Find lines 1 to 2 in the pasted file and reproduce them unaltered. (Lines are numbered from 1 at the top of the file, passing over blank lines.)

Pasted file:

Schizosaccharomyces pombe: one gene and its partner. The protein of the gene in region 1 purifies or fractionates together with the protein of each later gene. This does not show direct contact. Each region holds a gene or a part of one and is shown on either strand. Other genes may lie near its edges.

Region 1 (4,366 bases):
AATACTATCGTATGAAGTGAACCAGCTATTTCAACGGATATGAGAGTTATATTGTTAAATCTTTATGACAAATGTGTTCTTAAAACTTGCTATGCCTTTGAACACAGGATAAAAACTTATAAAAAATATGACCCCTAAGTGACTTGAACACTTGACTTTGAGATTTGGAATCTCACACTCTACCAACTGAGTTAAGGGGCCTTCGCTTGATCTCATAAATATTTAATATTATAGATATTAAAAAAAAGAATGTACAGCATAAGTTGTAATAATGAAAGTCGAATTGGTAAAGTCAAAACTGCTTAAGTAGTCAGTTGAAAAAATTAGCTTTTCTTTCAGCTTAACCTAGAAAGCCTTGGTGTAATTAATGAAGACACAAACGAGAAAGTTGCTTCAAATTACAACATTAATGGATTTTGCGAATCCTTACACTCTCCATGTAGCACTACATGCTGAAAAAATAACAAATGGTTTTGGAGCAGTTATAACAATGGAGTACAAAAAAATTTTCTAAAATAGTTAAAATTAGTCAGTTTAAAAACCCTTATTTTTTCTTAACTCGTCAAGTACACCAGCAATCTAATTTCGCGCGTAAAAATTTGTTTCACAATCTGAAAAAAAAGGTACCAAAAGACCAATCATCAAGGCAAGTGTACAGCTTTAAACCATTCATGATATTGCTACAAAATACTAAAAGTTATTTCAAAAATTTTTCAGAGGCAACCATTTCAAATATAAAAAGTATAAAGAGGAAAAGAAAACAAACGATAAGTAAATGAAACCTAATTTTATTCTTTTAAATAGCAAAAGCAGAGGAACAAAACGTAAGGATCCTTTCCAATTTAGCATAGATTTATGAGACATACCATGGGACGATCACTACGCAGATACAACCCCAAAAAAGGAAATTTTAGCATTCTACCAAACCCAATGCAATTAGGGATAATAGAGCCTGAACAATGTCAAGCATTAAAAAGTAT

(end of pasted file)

Schizosaccharomyces pombe: one gene and its partner. The protein of the gene in region 1 purifies or fractionates together with the protein of each later gene. This does not show direct contact. Each region holds a gene or a part of one and is shown on either strand. Other genes may lie near its edges.

Region 1 (4,366 bases):